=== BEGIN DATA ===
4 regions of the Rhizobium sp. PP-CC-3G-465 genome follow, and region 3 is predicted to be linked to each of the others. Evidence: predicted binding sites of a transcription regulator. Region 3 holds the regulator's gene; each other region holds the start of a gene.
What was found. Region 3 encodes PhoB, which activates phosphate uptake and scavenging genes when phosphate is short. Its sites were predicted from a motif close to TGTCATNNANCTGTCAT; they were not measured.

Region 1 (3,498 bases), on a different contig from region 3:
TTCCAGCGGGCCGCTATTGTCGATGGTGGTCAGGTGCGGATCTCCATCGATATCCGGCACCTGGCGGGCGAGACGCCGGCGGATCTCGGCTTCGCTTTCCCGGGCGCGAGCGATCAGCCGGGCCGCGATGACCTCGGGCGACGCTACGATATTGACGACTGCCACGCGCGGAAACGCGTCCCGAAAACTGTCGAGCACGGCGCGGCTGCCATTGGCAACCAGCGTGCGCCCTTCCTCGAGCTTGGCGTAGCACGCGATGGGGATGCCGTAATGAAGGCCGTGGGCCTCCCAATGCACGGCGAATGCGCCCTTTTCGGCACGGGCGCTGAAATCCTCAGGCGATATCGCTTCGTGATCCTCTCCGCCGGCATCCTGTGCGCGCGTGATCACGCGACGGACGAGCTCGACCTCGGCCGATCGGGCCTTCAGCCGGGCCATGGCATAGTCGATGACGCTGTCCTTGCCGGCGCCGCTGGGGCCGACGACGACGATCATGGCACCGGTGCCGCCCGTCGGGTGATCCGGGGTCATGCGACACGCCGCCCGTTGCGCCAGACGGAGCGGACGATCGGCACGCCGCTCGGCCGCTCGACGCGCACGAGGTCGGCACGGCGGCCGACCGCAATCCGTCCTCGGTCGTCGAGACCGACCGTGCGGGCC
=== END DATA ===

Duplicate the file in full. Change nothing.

4 regions of the Rhizobium sp. PP-CC-3G-465 genome follow, and region 3 is predicted to be linked to each of the others. Evidence: predicted binding sites of a transcription regulator. Region 3 holds the regulator's gene; each other region holds the start of a gene.
What was found. Region 3 encodes PhoB, which activates phosphate uptake and scavenging genes when phosphate is short. Its sites were predicted from a motif close to TGTCATNNANCTGTCAT; they were not measured.

Region 1 (3,498 bases), on a different contig from region 3:
TTCCAGCGGGCCGCTATTGTCGATGGTGGTCAGGTGCGGATCTCCATCGATATCCGGCACCTGGCGGGCGAGACGCCGGCGGATCTCGGCTTCGCTTTCCCGGGCGCGAGCGATCAGCCGGGCCGCGATGACCTCGGGCGACGCTACGATATTGACGACTGCCACGCGCGGAAACGCGTCCCGAAAACTGTCGAGCACGGCGCGGCTGCCATTGGCAACCAGCGTGCGCCCTTCCTCGAGCTTGGCGTAGCACGCGATGGGGATGCCGTAATGAAGGCCGTGGGCCTCCCAATGCACGGCGAATGCGCCCTTTTCGGCACGGGCGCTGAAATCCTCAGGCGATATCGCTTCGTGATCCTCTCCGCCGGCATCCTGTGCGCGCGTGATCACGCGACGGACGAGCTCGACCTCGGCCGATCGGGCCTTCAGCCGGGCCATGGCATAGTCGATGACGCTGTCCTTGCCGGCGCCGCTGGGGCCGACGACGACGATCATGGCACCGGTGCCGCCCGTCGGGTGATCCGGGGTCATGCGACACGCCGCCCGTTGCGCCAGACGGAGCGGACGATCGGCACGCCGCTCGGCCGCTCGACGCGCACGAGGTCGGCACGGCGGCCGACCGCAATCCGTCCTCGGTCGTCGAGACCGACCGTGCGGGCC